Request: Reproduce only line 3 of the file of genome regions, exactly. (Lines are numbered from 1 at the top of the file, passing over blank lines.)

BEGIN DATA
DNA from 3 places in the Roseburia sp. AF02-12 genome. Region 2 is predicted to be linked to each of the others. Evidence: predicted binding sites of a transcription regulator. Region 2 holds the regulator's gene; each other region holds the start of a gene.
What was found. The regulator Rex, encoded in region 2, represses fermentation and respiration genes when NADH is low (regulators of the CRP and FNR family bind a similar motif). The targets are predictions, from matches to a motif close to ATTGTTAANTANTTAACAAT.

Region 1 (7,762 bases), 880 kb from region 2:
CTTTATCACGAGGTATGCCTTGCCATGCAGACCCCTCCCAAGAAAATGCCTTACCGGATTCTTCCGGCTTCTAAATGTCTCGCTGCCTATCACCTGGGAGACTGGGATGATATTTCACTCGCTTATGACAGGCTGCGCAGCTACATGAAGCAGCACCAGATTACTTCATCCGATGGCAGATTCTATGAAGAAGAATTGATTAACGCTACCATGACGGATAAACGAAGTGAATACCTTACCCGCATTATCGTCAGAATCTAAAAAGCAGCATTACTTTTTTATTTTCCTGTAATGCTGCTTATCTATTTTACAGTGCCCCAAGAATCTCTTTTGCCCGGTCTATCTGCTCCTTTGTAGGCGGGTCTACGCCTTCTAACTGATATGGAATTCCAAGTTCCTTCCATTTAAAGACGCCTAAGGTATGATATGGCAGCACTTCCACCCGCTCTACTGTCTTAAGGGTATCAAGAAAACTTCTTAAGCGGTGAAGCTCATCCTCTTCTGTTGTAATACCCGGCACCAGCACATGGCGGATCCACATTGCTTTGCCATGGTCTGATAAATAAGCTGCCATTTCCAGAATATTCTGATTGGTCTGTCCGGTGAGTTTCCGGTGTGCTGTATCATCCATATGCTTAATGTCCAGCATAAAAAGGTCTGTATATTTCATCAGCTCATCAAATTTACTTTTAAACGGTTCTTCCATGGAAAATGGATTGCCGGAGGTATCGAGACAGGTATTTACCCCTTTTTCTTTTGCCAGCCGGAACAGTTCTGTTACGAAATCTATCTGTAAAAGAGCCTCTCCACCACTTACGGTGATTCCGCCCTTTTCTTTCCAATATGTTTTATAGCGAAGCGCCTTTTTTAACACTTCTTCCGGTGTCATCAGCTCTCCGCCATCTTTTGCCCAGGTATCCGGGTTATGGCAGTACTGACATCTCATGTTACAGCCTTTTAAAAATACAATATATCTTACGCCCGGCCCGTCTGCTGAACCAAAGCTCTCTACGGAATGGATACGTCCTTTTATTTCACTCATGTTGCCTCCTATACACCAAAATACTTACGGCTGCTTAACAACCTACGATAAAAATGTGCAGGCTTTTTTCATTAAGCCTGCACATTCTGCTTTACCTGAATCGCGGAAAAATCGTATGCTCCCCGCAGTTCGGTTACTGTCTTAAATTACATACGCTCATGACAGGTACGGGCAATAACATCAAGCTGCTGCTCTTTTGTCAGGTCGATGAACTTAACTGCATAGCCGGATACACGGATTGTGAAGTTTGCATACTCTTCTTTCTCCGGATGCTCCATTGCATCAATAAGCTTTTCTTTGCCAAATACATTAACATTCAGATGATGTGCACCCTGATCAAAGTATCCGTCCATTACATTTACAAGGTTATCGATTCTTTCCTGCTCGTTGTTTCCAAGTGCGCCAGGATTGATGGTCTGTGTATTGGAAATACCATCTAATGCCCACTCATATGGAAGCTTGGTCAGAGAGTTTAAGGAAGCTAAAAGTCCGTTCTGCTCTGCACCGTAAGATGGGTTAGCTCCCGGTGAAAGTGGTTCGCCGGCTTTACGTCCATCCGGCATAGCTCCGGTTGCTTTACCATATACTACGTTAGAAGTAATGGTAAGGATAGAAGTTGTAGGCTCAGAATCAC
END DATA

Region 1 (7,762 bases), 880 kb from region 2: